- Orchestration from the sky boxes. Also coming out of the 1979 Houston Convention was a well-organized political campaign, using precinct style politics, to wrest control of the SBC. Such tactics were not completely unprecedented; Jimmy Allen had openly campaigned for the office just two years earlier. Judge Pressler and theologian Patterson were accused of directing the affairs of the 1979 meeting from sky boxes high above the Summit where the SBC was meeting. Pressler said such accusations were false. The election on the first ballot of the more conservative pastor Adrian Rogers began the ten-year process. Ever since that meeting, the right wing of the denomination has prevailed in the SBC elections. There has been an unbroken succession of conservative-fundamentalist presidents. Each has appointed more conservative individuals, who in turn appointed others, who nominated the trustees, who elected the agency heads and institutional presidents, including those of the seminaries. Throughout the 1980s, Conservative Resurgence advocates gained control over the SBC leadership at every level from the administration to key faculty at their seminaries and slowly turned the SBC towards more conservative positions on many social issues. By early 1989 nearly every one of the SBC boards had a majority of Takeover people on it. The book entitled The Fundamentalist Takeover in the Southern Baptist Convention cites the following as further key events in the resurgence:
1984: The SBC voted in Kansas City to adopt a strongly worded resolution against women in the pastorate. The rationale cited was that “man was first in creation and the woman was first in the Edenic fall.”:p.159
1987: The president of Southeastern Baptist Theological Seminary in Wake Forest, North Carolina, resigned after the trustees voted to hire only faculty members who follow the Baptist Faith and Message.
1987: The SBC voted in St. Louis to adopt a report from “The Peace Committee” that had been set up in 1985. The report identified the roots of the controversy as primarily theological, and called on Baptist seminaries to teach in accordance with the Bible.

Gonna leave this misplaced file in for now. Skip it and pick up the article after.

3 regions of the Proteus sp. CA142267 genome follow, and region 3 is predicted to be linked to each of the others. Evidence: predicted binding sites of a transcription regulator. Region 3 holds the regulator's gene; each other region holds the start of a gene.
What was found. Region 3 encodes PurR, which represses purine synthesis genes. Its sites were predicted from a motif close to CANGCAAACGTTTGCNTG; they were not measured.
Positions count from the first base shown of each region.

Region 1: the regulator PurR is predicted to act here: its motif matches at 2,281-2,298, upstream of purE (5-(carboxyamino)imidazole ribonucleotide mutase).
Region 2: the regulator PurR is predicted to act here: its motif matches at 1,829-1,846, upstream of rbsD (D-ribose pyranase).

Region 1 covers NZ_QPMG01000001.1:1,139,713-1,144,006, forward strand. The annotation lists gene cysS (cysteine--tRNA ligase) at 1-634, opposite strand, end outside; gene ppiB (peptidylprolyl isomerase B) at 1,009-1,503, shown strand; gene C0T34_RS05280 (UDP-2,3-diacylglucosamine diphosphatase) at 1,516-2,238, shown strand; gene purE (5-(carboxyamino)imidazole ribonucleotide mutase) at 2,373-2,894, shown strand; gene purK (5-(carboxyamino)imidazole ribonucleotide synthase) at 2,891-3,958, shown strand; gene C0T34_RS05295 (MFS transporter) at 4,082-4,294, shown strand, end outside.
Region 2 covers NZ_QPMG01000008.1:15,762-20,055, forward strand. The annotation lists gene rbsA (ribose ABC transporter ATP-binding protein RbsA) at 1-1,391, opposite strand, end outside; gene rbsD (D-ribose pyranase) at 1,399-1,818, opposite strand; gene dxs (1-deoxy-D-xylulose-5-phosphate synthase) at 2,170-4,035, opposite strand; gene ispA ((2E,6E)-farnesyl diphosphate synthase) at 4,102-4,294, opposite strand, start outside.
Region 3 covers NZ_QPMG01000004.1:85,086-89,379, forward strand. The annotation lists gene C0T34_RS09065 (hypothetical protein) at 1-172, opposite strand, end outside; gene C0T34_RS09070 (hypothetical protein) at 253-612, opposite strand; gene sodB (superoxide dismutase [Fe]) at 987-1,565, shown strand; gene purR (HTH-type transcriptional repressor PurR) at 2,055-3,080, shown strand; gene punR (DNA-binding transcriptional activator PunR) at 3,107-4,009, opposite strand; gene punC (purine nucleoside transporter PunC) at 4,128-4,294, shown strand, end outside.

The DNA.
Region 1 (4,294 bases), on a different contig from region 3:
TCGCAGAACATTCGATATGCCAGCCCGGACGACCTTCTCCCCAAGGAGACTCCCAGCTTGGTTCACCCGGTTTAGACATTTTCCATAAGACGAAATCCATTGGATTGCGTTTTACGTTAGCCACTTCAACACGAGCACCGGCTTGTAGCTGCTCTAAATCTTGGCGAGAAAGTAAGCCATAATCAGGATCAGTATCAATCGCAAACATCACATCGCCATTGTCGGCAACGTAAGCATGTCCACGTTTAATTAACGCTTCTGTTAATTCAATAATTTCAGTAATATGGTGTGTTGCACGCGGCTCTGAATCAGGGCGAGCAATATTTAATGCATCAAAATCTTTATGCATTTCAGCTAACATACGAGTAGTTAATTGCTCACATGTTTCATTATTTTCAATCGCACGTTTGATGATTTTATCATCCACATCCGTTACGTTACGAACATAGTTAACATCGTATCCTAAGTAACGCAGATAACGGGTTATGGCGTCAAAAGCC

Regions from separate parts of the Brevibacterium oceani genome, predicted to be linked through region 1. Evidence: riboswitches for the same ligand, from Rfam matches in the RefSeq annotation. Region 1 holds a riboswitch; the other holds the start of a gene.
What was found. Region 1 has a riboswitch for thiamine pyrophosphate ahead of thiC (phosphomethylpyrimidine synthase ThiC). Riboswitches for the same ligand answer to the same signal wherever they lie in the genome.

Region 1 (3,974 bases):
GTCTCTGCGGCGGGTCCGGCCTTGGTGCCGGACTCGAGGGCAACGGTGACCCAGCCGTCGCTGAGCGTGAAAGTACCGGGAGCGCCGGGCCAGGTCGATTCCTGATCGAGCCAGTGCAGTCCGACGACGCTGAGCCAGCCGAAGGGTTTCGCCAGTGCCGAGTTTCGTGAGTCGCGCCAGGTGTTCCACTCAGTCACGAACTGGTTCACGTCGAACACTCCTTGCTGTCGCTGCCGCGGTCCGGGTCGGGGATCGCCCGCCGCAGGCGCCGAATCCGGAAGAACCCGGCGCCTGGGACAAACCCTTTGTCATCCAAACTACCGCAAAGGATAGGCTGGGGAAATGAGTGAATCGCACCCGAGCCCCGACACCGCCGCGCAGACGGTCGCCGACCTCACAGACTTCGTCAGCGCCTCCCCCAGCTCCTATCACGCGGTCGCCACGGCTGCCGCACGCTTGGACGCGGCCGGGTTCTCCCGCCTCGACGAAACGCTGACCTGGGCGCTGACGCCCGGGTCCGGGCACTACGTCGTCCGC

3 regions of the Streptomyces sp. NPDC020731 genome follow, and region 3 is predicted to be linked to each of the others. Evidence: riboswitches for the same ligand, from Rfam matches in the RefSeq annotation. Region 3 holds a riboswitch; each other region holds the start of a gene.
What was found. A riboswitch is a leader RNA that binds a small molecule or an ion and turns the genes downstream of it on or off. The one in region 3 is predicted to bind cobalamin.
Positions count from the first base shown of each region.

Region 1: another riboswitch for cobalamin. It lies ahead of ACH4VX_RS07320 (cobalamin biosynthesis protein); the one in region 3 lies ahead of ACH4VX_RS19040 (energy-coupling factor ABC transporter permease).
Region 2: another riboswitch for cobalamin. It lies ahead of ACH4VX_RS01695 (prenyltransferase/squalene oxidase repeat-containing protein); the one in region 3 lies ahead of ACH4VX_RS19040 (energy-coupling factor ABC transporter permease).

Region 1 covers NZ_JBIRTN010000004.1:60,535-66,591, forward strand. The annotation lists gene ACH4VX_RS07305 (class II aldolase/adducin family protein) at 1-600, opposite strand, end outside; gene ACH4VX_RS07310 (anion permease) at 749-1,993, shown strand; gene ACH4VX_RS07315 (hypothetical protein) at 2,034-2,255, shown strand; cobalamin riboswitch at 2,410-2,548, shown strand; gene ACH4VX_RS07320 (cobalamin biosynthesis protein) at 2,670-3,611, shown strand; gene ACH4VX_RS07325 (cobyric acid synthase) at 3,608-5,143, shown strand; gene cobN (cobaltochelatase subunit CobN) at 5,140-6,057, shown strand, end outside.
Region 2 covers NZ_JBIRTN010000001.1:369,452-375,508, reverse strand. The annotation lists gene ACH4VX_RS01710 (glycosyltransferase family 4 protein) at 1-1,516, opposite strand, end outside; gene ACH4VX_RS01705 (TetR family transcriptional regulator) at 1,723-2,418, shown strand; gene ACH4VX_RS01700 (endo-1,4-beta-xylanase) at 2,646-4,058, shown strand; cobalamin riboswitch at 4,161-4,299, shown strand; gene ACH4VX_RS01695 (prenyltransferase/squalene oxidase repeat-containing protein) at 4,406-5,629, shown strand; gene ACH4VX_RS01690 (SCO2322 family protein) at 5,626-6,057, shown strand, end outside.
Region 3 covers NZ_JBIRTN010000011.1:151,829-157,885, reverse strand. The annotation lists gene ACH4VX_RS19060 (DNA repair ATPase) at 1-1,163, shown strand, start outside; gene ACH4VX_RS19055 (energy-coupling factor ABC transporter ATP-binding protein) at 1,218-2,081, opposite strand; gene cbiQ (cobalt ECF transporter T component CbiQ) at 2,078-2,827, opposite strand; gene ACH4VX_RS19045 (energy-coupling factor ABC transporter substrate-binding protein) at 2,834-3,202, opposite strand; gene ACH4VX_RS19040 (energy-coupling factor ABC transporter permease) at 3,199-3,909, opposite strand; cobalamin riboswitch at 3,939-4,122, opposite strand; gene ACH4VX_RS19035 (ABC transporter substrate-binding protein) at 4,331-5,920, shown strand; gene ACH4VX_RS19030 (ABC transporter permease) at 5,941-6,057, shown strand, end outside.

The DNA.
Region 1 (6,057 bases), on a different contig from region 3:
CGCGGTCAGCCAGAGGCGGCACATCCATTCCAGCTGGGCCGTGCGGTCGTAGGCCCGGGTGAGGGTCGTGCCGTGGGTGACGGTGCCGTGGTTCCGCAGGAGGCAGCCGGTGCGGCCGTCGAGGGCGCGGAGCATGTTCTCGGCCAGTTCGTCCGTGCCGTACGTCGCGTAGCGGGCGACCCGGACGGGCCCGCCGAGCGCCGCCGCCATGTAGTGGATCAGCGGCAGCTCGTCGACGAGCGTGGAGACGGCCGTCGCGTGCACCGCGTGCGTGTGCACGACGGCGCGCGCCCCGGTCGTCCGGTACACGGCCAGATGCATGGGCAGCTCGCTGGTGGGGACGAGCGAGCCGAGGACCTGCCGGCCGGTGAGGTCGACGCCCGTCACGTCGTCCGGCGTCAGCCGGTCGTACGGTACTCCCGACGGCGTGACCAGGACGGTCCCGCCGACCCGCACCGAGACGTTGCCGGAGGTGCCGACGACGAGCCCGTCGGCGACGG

1988: At the SBC Convention in San Antonio, a resolution was passed critical of the liberal interpretation of the “priesthood of the believer” and “soul competency.” Moderates and liberals accused conservatives of elevating the pastor to the position of authority in the church he serves.
1990: Roy Honeycutt, president of the Southern Baptist Theological Seminary in Louisville, KY, was accused by a twenty-five-year-old new trustee of “not believing the Bible.” The trustee cited some of Honeycutt’s own writings as evidence. This same trustee would later become chairman of the seminary board shortly after Resurgency leader Al Mohler became president.
1991: At their October meeting, the Foreign Mission Board trustees voted to defund the Baptist Theological Seminary in Rüschlikon, Switzerland.
1992: Keith Parks, president of the Foreign Mission Board, retired. In his thirteen years as president, missionaries entered forty new countries with a total of 3,918 missionaries.
1992: Lloyd Elder, president of the Sunday School Board, resigned under pressure and was replaced by former SBC president Jimmy Draper, a staunch conservative. A total of 159 employees retired (voluntarily or involuntarily) in November 1992.
1994: Russell Dilday, president of Southwestern Baptist Theological Seminary in Fort Worth for fifteen years, was fired abruptly and trustees changed the locks on the president’s office immediately, thus denying him access. The day before, these same trustees gave Dilday a favorable job performance evaluation. These trustees sent letters to pastors and directors of missions to explain their reason for firing Dilday, saying he failed to support the resurgence at the Convention and that he held liberal views of the scripture.
The Seminary faculty disputed these charges. In a March 22 statement: “During his administration, his doctrinal stance was completely consistent with the Baptist Faith and Message statement, which is the seminary’s article of faith. The theology faculty affirms Russell H. Dilday for leading the seminary with a spirit of Christlikeness and a desire to be inclusive with regard to the finest theological and biblical perspectives represented in the Southern Baptist Convention. We deeply regret his firing as president of the seminary.”
1997: In October a forty-year staff member was fired at the Southern Baptist Theological Seminary for writing a private letter to the President of the SBC disagreeing with a statement he had made while speaking in chapel. Also in October 1997, a professor of systematic theology at Southwestern Theological Seminary was relieved of his teaching duties because he “voiced dissent about actions of the administration of the institution.”